And yet, if we are to truly live up to the potential that’s out there, if we are to benefit from the foundation that previous generations have created for us to build our present and future on, then we need to expect more of those who step forward to lead us.

We need to expect more of ourselves as well, of what we’re willing to commit of ourselves to make such visions a reality, both for ourselves and for future generations.”

Read more on this leadership insight here: Why Leadership Should Be Hard.


Leadership insight #7:

Leadership is a learning process that never ends; you’ll never be at a point where you can say you’ve learned it all. [Twitter-logo-smallShare on Twitter]

“As with any long-term initiative, it’s inevitable that we’ll face obstacles or forks in the road where we have to re-evaluate our approach going forward. In those moments, it’s easy for us to resist the forces of change, insisting on sticking to what we know. And it’s here where we can begin to appreciate the differences in being persistent instead of being stubborn.

By being stubborn, we close ourselves off to new understandings, new realities, and even new opportunities. Persistence, on the other hand, allows us to be malleable to discovery and learning from these new insights, while at the same time being resilient in achieving our shared purpose.

By being persistent, we’re able to see obstacles and challenges as opportunities to learn and evolve; to find new avenues where we can become stronger and do a better job serving those under our care.”

Read more on this leadership insight here: 3 Personal Lessons On How To Succeed At Leadership.


Leadership insight #6:
We must ensure that our employees feel included; that their voice counts and matters to us. [Twitter-logo-smallShare on Twitter]

“In several cases, I noted how problems arose not simply because team members disagreed on a particular point or issue, but because they were operating from different perspectives of what they should be expected to do, and what they saw as being their team mates’ responsibility to address.

This lack of clarity in expectations made it difficult for everyone in the team to accept responsibility for what needed to be done, which naturally lead to finger-pointing instead of problem-solving when something invariably went wrong.”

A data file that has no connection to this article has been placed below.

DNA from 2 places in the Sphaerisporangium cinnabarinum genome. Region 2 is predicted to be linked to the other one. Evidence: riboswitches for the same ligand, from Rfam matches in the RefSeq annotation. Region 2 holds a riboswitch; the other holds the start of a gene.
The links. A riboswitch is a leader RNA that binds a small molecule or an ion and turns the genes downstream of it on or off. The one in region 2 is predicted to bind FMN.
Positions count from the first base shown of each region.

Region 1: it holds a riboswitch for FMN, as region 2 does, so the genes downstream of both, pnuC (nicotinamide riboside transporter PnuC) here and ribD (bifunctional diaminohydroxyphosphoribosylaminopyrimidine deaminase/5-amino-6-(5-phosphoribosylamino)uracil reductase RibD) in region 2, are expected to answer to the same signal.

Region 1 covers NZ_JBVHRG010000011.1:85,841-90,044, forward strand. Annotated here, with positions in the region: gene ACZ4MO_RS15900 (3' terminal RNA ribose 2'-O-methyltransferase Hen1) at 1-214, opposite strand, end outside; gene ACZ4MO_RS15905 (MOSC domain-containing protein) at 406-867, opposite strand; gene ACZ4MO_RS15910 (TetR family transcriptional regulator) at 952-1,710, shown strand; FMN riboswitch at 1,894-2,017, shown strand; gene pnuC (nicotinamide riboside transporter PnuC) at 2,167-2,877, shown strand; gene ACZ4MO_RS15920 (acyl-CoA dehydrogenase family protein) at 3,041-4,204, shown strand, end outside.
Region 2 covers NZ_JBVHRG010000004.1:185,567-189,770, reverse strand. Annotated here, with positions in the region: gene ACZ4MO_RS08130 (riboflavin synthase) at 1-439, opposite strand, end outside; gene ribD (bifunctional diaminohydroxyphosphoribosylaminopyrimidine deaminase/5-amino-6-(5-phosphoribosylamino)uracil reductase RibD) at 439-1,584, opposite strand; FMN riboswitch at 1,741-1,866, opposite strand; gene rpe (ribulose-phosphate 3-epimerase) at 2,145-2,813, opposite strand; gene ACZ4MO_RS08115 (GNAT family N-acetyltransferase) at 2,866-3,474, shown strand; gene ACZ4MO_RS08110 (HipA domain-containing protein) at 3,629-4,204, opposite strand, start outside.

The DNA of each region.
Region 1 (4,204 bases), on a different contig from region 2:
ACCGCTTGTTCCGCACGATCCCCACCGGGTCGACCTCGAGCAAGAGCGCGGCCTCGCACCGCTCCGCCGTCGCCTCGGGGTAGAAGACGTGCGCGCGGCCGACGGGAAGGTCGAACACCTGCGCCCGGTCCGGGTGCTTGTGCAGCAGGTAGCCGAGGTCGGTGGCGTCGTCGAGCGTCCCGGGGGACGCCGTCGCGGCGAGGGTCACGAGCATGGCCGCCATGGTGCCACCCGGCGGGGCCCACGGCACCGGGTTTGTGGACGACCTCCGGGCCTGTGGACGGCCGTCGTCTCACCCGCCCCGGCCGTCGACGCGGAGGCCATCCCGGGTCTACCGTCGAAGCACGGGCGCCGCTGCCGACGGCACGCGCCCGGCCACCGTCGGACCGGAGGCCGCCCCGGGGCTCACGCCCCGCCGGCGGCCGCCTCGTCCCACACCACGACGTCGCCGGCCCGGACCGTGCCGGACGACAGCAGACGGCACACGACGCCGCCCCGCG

Read more on this leadership insight here: How Leaders Promote Collaborative Environment.


Leadership insight #5:

An organization’s success relies on employees being enabled to learn from their collective experiences. [Twitter-logo-smallShare on Twitter]

“We have to consistently demonstrate to our employees that in pushing the boundaries to learn and explore, we know that things won’t always work out, but that this is part of the learning process.

Again, the importance of this can best be appreciated when we consider how our brain operates. One of the things that we’re all hard-wired to do is to pay more attention to the things we perceive as being negative. As a protective measure, this neurological mechanism makes a lot of sense in how it helps to keep us out of harm’s way.

Unfortunately, it’s this same neurological mechanism that can make our employees not only avoid failure, but it can actually increase their stress levels because our brain is looking out to avoid any situation where we might fail. And naturally, when we’re focused more on avoiding failure, it’s harder for us to be more open to learning.”

Read more on this leadership insight here: How To Promote Continuous Learning In Your Organization.


Leadership insight #4:

Successful leaders treat those they lead as individuals who they strive to build relationships with. [Twitter-logo-smallShare on Twitter]

In order to foster and sustain these relationships means we have to move beyond our current narrow scope; that we move beyond the generalities we see being shared over and over on how to handle the different generations in the workplace and instead, make intentional our effort to connect with those we serve at a deep, emotional level.

Granted, many will dismiss this as unrealistic given the increasing demands for our time, attention, and resources. After all, how can we possibly expect to build relationships when the only thing we’re being judged on as leaders is our ability to deliver results?